The blue line is the total return performance of 10-year treasuries, and the green line represents the performance of us trading 10-year treasuries but only during the flight- to-quality period. You’ll see that for a period of time on the far left, there’s flight-to-quality activity going on. Then there’s no trading for an extended period of time, and then there’s flight-to-quality and it goes flat again, and later flight-to-quality comes back in. But in the top right-hand corner, you’ll notice that the green line and the blue line end up in a about the same place.

Now, this flight-to-quality movement only occurs approximately 20% of the time. But historically, it has produced 92% of all the performance into flight-to quality trading. Investors are usually looking to allocate to money managers that have an edge, and that edge shows up in their performance. At ProfitScore, you could say that our best edge is literally backed by the United States Federal Reserve.

Now, to show you how further how extreme this example is, if you were to subtract out the green line performance from the blue line and stitch together the 80% of trades that are left or activity that’s left in the 10-year treasury, that’s the orange line down below. We trade both market environments, but we trade them completely differently. We actually look at the Treasury market as two completely separate asset classes that have to be traded completely differently.

In this next slide, you’ll see what the non-flight-to- quality market looks like. Here you don’t see this herd mentality or flight-to-quality that’s going on. People own treasuries for a multitude of different reasons. The orange line is from the previous page and the purple line is our performance in this very difficult market. This is actually where positive carry comes from. We work really hard in this environment. We use different sources of information to capture the gains in this challenging market, and we add significant value above and beyond what somebody that possibly would hold treasuries in their portfolio would get.

Here you see what happens when you bring both environments together in the same portfolio. Under the green label is our performance since we’ve been live compared to 10-year treasuries and the S&P 500. I’ve circled in the correlation for the U.S. Treasuries and the S&P 500, so you see that we don’t have a correlation to longer dated U.S. treasuries nor to the S&P 500. That has a lot to do with the short-term systematic framework in which we manage this asset class. At the bottom is a 36-month rolling correlation of those two asset classes.

If I only had one slide to show you to explain how our performance works and where our value is at, this would be the slide. This is an upside-downside capture ratio. On the left half is 10-year treasuries and on the right is the S&P 500. When 10-year treasuries are up, we generally make a little bit more money. But importantly, when 10-year treasuries are down, we produce a positive result. This means that we have a significant downside negative capture ratio to longer data treasuries. And on the right half of the page, you can see that the S&P 500 is generally why people hire us because of how we function compared to long equity risk assets in a portfolio. When those risk assets are losing money, we have our best performance. But as importantly, when risk assets are making money, we are not a negative drag to the performance of your overall portfolio.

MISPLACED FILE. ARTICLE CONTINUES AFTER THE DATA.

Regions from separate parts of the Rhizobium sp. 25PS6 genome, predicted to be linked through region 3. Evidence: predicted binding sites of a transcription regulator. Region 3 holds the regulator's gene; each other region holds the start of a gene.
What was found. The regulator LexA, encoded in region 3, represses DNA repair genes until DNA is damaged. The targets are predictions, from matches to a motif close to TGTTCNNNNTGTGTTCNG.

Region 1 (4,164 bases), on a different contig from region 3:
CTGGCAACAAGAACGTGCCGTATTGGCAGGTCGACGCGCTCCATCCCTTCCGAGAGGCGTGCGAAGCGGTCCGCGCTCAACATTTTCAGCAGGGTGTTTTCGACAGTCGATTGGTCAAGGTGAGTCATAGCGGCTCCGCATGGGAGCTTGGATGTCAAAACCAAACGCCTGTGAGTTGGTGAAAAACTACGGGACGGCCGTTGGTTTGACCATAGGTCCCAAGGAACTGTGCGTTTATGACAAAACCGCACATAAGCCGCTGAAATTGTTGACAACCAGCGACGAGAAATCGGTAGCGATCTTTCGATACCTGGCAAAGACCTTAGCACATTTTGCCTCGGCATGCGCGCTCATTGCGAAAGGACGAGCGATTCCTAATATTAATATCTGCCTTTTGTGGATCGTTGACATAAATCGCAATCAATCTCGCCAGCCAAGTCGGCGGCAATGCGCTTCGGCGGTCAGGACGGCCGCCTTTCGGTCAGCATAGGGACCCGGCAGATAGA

Here you see the worst 10 months of the S&P since we have been live in blue bars with the green bars representing our performance during those worst 10 months. When the S&P 500 is s losing money in those months, on a non-compounded basis the loss is approximately 66% while we made 13% during that environment.

This is the same graph but different asset class. Blue bars here represent the worst 10 month in 10-year treasury since we have been live and the green again our performance during those worst 10 months. And once again, we produce a significant downside and negative capture ratio.

Matthias, I could continue going through the list of benefits of this strategy and how it could be a tool in an investor’s toolbox. Let me put out a challenge to you or any interested accredited investor reading this.

So I am challenging you because I’ve done all the research, I’ve compared our performance as it relates to other asset classes and as it relates to other hedge fund and CTA categories, and I know that we move portfolios higher in the Northwest quadrant.

My challenge to you is: Take 20 minutes and take our monthly performance, blend it into your portfolio to see if we add value. And if you don’t have the time, I will put my research team to work: you can send us your monthly numbers and we’ll do the work for you and share with you our results. I know there’s value to be added if if you’ll take the time to just give it a look.

John McClure was also speaking at a recent Opalesque FIXED INCOME REPLACEMENT Strategies webinar, you can watch his presentation in a video replay here https:// (scroll the video forward to 54:45 (min:sec).

To contact John McClure and his team, email: